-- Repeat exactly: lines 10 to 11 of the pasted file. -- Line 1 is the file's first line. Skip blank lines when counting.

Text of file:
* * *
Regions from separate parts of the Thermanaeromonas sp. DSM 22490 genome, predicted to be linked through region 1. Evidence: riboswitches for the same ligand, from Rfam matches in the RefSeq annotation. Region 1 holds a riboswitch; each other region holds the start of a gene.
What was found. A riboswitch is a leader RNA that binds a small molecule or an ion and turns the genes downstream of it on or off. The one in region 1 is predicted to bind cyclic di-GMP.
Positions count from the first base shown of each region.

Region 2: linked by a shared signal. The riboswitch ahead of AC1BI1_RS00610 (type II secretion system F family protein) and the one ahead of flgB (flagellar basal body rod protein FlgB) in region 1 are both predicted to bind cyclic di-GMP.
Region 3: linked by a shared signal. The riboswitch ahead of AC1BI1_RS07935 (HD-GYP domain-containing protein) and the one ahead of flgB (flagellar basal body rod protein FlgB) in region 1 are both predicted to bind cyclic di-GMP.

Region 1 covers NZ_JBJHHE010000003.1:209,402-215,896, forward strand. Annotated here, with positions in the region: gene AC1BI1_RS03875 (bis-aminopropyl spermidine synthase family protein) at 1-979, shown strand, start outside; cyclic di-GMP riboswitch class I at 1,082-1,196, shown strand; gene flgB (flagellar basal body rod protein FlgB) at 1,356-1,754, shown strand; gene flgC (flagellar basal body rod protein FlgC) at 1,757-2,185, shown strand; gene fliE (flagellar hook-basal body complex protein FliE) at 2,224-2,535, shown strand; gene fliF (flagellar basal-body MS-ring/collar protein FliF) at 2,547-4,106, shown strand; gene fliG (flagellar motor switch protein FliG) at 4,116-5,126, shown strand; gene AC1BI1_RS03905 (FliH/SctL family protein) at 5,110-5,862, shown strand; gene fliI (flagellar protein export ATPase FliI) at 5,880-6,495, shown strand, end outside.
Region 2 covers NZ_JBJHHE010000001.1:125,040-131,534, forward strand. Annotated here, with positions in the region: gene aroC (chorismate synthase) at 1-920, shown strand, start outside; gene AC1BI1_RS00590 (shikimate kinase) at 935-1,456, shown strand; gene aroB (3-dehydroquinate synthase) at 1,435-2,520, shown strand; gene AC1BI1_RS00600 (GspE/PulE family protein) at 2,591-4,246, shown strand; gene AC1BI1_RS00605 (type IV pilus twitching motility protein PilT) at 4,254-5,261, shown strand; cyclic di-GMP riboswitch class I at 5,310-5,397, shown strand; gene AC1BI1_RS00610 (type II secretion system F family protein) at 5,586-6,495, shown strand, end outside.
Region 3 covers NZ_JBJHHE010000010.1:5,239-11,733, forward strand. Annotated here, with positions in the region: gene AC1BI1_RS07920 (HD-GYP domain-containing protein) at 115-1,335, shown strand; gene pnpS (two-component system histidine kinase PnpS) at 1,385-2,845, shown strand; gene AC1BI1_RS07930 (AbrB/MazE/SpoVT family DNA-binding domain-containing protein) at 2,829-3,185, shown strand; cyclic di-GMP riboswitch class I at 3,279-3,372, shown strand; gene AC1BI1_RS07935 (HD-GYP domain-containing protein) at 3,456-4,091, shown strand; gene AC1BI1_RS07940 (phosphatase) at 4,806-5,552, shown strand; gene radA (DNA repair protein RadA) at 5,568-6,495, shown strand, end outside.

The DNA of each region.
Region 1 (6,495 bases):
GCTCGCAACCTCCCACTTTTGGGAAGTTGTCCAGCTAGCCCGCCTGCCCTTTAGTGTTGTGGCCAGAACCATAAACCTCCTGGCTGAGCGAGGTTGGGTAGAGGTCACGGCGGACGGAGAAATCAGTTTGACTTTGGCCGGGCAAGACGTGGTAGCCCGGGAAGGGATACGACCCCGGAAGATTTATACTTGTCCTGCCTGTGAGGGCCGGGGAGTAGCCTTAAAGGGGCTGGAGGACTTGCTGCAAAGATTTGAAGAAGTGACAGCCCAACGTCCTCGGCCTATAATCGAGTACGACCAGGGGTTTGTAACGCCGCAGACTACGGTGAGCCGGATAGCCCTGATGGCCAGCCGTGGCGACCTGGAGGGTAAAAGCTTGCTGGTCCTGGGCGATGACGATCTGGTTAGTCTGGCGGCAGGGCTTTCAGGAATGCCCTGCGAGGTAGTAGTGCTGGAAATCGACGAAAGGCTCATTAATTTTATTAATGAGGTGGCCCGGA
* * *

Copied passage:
Region 1 (6,495 bases):
GCTCGCAACCTCCCACTTTTGGGAAGTTGTCCAGCTAGCCCGCCTGCCCTTTAGTGTTGTGGCCAGAACCATAAACCTCCTGGCTGAGCGAGGTTGGGTAGAGGTCACGGCGGACGGAGAAATCAGTTTGACTTTGGCCGGGCAAGACGTGGTAGCCCGGGAAGGGATACGACCCCGGAAGATTTATACTTGTCCTGCCTGTGAGGGCCGGGGAGTAGCCTTAAAGGGGCTGGAGGACTTGCTGCAAAGATTTGAAGAAGTGACAGCCCAACGTCCTCGGCCTATAATCGAGTACGACCAGGGGTTTGTAACGCCGCAGACTACGGTGAGCCGGATAGCCCTGATGGCCAGCCGTGGCGACCTGGAGGGTAAAAGCTTGCTGGTCCTGGGCGATGACGATCTGGTTAGTCTGGCGGCAGGGCTTTCAGGAATGCCCTGCGAGGTAGTAGTGCTGGAAATCGACGAAAGGCTCATTAATTTTATTAATGAGGTGGCCCGGA